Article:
March 23, 2018

Film: The Price Of Sugar

poster for The Price of Sugar documentary not to be confused with the other film of the same nameWhile we cannot all  make war on every ingredient or provenance of every culinary utensil in our kitchens, I still think it’s good to be aware of food policies — both in the US and internationally. So, every month, I’ll include some food-related film, article, or books  that educated or entertained me.  This documentary and article pushed me to pledge to purchase only Fair Trade Sugar

First up is the documentary The Price of  Sugar, which exposes the inhumane treatment of Haitian sugar cane workers in the Dominican Republic – and the journey of the Spanish priest who has dedicated his life to helping them. It is available for viewing on YouTube

The History of The Price of Sugar in the USA

I’m including this  link to a succinct but thorough article  from the  Harvard Kennedy School Review that will also shake up your thoughts about our sweet obsession.  American consumers are paying an extortionate (think of it as an additional tax) price for sugar  because its production is artificially constrained. And protective pricing enriches sugar-producing cartels, which are immune to regulations. This is all good food for thought…

After owning one of the best cooking stores in the US for 47 years, Nancy Pollard writes a blog about food in all its aspects – recipes, film, books, travel, superior sources and food related issues.

1 Comment

  • foodo says:

    As one who patronized La Cuisine from the time of its founding until its closure 47 years later, I can sincerely lament its passing. One of voids hardest to fill will be the loss of the ability to put off Christmas shopping until then afternoon of the Dec 24, confident in the knowledge that a quick visit to La Cuisine would result in high quality and highly useful (or highly delicious) gifts for one and all.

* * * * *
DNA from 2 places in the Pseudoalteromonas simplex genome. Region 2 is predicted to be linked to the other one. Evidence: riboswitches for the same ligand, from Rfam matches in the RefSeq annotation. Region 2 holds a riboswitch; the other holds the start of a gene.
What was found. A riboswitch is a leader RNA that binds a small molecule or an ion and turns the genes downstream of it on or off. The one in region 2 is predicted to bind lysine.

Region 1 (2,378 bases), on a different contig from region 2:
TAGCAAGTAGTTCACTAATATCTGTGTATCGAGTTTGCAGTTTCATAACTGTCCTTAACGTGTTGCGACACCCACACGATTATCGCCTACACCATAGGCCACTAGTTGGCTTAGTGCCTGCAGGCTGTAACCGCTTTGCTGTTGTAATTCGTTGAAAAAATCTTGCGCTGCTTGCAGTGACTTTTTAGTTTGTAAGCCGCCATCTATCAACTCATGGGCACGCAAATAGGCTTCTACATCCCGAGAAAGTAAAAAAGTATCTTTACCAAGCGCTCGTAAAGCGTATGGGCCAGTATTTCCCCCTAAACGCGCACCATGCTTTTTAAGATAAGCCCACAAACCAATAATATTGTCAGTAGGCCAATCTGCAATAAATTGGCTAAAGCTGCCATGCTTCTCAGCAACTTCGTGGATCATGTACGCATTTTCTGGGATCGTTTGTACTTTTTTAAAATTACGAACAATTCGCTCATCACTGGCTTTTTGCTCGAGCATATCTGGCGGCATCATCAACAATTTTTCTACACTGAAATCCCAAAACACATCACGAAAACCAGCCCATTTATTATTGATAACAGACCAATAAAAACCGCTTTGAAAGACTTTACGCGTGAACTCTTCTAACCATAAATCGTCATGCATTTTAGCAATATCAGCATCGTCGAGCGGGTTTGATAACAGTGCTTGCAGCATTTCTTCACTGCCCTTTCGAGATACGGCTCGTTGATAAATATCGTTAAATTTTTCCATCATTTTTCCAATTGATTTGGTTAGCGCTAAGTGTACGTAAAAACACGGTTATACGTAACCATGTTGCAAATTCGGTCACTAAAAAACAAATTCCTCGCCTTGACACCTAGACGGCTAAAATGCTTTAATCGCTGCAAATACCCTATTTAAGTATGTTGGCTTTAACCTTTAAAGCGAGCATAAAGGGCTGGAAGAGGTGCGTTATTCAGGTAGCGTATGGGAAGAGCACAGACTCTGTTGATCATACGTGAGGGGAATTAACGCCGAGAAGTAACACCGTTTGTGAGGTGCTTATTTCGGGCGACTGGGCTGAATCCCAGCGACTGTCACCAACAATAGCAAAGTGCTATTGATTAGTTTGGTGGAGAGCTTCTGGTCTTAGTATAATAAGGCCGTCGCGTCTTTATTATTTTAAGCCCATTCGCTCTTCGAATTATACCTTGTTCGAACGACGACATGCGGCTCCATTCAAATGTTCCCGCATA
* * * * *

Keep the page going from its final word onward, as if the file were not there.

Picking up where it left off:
However, the good news is that a richer virtual life may await the patrons of La Cuisine following its physical demise. Nancy Pollard’s unremitting quest for all things both good and attractive lives on in the Kitchen Detail website, and this quest can be better fulfilled with technology that did not exist when La Cuisine started in 1970. I have high hopes of eventually finding on the Kitchen Detail website a list, curated by Nancy, of food- and cooking- related items that will be every bit as good as the ones previously physically carried by La Cuisine, but far more extensive than La Cuisine’s physical floor space could ever have accommodated.

    And it is not too much to hope that the continuing development of technology will allow Christmas shopping to be put off not just until the afternoon of Dec 24, but until that night, still safe in the knowledge that a fleet of drones will have all the gifts on all the appropriate doorsteps Christmas morning. Furthermore, it not inconceivable that Kitchen Detail might someday engage in a technology development effort with home-builders to create a drone-compatible chimney so that Christmas presents can be delivered to where they should be – under the appropriate tree.

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